Summer Sensory Activities for Toddlers and Preschoolers

    Baby sitting zazen in tidepool
    Photo Wes Miracle|CC

    Before summer fades away…..

    Make messes together with your child, and enjoy these fun sensory activities for toddlers and preschoolers!

    In an over stimulated world, one of the most important sensory activities is learning how to slow down, be still, and enjoy of the moment. And, yes… get messy and have fun together too!

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    Summer Sensory Activities for Toddlers and Preschoolers

    1. Explore a Watermelon

    Watermelon isn’t just for eating!  Spit seeds. Slurp pulp. Carve rind.

    Suck on frozen watermelon cubes or put them into a blender (then strain), for a delicious Watermelon Aqua Fresca drink!

    Need a science project for your toddler?  Check out Learn~Play~Imagine’s recipes for Watermelon Foam Dough, Watermelon Slime and Erupting Watermelons!

    Collage of Watermelon Foam Dough Pictures from Learn Play Imagine
    Photos copyright Learn~Play~Imagine|Published with permission

    2. Make Mud Pies

    Find a puddle, and jump in! Does the mud feel slick, smooth, bumpy? How does it smell?

    Need some inspiration? Read Marjorie Winslow’s imaginative classic, Mud Pies and Other Recipes, complete with muddy appetizers, main courses, hor d’oeuvres, and even desserts.

    The book is a lively inspiration for mud cookery including how to properly collect, prepare, and serve delightfully dirty pretend cuisine….from Daisy Dip to Muddle Puddle Soup!

    Photo bzo|CC
    Photo bzo|CC
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     3. Feel Some Flax Seed

    Dig for buried treasure. Create a futuristic playground for your plastic animals.

    Sensory tables — filled with rice, corn, or just plain sand or water — are tactile playgrounds ready to spur not only the senses, but also imaginations.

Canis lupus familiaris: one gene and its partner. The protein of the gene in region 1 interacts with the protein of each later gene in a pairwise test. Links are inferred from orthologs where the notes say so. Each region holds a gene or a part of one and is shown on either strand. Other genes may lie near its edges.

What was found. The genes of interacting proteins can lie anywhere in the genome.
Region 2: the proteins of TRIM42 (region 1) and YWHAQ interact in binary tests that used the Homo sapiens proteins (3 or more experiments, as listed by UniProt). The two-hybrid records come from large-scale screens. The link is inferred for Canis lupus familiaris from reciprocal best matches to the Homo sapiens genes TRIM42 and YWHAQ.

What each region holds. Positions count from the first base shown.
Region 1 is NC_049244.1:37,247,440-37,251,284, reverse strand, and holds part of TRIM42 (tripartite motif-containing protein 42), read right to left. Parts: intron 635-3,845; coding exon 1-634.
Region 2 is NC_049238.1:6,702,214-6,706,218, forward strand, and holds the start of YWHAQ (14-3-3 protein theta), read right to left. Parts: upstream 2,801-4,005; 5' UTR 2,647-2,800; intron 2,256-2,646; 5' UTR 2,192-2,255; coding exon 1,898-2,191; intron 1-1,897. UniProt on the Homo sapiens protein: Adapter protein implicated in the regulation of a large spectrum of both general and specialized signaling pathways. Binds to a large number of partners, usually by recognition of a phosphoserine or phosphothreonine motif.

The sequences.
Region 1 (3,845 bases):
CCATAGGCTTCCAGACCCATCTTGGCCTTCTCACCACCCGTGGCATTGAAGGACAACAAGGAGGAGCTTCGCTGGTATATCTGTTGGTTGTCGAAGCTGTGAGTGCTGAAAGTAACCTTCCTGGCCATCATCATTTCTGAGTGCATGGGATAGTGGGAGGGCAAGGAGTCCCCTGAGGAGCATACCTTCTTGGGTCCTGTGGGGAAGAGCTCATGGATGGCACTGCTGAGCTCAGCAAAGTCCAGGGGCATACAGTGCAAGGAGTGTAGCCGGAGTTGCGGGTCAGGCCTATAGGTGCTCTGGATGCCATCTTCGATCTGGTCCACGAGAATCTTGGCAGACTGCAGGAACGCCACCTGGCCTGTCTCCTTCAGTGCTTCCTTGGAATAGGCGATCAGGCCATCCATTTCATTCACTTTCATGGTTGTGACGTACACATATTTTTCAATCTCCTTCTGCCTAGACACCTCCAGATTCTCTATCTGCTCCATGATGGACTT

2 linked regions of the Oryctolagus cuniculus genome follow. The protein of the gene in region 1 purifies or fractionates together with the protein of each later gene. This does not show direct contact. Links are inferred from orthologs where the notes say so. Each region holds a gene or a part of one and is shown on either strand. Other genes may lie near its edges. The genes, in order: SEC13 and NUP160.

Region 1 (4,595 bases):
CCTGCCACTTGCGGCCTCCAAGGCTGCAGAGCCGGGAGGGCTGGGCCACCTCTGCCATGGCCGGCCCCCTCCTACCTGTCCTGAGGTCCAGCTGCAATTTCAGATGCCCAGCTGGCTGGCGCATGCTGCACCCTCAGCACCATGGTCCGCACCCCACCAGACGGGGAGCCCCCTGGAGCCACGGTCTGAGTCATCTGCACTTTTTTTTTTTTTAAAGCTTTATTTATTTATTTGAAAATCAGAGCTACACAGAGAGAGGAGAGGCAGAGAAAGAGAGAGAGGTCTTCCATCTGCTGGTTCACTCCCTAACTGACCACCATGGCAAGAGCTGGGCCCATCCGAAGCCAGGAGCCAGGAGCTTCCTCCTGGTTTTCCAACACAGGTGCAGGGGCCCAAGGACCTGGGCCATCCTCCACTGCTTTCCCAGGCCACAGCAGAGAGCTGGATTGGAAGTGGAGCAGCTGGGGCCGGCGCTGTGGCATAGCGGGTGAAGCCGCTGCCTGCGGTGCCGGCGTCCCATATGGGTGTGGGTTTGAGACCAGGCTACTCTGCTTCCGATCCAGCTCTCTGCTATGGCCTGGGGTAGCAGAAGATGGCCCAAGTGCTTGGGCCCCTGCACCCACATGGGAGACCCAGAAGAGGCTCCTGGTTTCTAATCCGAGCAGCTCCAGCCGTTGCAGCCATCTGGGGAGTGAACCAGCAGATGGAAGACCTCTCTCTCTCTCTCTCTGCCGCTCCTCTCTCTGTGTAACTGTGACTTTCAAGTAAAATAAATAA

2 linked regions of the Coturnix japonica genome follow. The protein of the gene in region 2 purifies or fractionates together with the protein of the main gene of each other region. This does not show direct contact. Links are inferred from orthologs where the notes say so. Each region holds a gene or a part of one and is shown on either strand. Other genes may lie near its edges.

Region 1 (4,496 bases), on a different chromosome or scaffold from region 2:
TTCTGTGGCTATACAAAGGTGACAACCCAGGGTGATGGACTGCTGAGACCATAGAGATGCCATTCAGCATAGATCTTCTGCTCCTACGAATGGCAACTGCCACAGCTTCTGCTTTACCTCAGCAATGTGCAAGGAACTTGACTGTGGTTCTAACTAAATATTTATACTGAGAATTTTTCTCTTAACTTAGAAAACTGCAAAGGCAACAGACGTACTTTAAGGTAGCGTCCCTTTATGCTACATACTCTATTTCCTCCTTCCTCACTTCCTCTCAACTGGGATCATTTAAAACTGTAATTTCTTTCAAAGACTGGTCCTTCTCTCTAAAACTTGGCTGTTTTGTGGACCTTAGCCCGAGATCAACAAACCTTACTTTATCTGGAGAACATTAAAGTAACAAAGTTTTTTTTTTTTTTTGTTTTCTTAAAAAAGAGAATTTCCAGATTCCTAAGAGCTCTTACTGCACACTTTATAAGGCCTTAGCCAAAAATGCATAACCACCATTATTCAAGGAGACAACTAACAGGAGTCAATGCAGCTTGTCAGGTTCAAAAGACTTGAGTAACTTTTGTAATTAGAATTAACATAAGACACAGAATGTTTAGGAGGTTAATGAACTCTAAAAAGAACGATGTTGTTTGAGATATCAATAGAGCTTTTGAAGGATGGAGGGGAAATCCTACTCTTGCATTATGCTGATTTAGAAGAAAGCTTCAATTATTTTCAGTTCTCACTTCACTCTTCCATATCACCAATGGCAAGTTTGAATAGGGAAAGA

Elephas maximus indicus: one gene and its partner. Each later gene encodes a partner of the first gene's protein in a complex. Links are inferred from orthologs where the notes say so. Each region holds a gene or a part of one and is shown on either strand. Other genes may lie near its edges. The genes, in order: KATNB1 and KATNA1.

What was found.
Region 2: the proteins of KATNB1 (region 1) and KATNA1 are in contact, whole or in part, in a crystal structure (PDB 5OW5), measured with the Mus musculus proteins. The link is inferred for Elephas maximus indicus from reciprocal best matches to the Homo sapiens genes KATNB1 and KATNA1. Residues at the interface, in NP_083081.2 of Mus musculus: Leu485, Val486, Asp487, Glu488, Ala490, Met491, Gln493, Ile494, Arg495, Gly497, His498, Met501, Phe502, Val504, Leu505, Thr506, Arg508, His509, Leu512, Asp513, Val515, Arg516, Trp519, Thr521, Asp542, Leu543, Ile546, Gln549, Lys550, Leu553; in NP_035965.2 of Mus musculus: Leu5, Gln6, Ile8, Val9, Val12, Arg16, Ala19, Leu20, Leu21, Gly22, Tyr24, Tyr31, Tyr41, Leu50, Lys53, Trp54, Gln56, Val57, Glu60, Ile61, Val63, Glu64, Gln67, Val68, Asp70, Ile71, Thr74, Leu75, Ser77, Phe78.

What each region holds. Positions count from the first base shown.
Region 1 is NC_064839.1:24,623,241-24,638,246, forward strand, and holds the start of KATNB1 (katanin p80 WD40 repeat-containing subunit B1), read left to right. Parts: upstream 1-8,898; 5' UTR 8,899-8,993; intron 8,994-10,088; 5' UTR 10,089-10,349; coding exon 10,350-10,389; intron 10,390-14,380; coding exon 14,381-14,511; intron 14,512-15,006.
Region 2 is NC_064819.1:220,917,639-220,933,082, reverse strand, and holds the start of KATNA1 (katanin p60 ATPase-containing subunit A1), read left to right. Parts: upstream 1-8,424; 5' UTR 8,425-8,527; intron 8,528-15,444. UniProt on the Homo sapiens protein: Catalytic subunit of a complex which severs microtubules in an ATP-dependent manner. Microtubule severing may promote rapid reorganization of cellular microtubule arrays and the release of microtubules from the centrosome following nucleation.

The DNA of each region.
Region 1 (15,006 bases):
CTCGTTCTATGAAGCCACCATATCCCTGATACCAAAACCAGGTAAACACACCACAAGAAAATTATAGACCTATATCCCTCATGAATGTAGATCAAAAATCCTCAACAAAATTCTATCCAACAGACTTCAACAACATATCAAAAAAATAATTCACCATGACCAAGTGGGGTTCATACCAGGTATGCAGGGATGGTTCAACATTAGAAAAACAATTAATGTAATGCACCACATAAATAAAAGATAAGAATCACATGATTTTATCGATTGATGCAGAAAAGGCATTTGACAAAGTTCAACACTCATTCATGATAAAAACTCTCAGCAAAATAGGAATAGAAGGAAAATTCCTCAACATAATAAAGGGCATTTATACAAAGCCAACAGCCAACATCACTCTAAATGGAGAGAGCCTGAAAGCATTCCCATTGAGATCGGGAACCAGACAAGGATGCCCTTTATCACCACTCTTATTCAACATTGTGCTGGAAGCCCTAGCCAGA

According to Teacher Tom, “Flax seed is the king of sensory materials.”, and we agree!  Flax seed provides both a silky texture, and a not-too-big, not-too-small tactile sensation (also perfect for easier clean-up….in comparison to sand!)

    Photos copyright Teacher Tom|Published with permission
    Photos copyright Teacher Tom|Published with permission

     4. Make Ice Cream Play Dough

    Open your own pretend ice cream stand with super-soft, and delightfully deceptive, homemade play dough ice cream.  This isn’t your typical playdough!

    Check out Still Playing School’s play dough tips for creating these visually yummy Neapolitan colors.

    Collage of ice cream play dough pictures from Still Playing School
    Photos copyright Still Playing School|Published with permission

    5. Sit in the Sand

    The beach is an all-in-one sensory experience. Dig a hole. Smell the ocean breeze. Collect and sort some shells.

    Baby zazen?  Teach your child to appreciate the moment, with the sand beneath their feet (and um, bottom!).

    If you’re not near the coast, create an edible sandbox filled with white cornmeal sand.  Sprinkle in a few sea shells, and add a shovel and pail! Check out this adorable Beach Sensory Box from Fun at Home with Kids.

    Beach Photo Wes Miracle|CC
    Beach Photo Wes Miracle|CC
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    6. Garden for Lavender Fairy Wands

    Take a deep breath and smell the garden. Practice fine-motor skills by cutting plants and sorting bundles.

    Lavender is a wonderful sensory material for making lavender play dough, or try sprinkling lavender in the bath tub to soothe and calm before bedtime.

    Girls cutting lavender in the garden
    Photo Nathan Wake|CC

    7. Do Absolutely Nothing

    Learning how to relax is also a sensory activity.  Listen to the crickets. Find shapes in the clouds. Smell the grass. Just hang out.Dad and Daughter Relaxing on Hillside

    The most important sensory activities are the little hugs, smells of home, and ability to sit still, and find contentment with the ones we love.

    Happy Summer!
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    Read More….

    Mud Pies and Other Recipes (New York Review Children's Collection)

    by Marjorie Winslow, Erik Blegvad

    Mud Puddle Soup? A must-have imaginative classic for a child's library.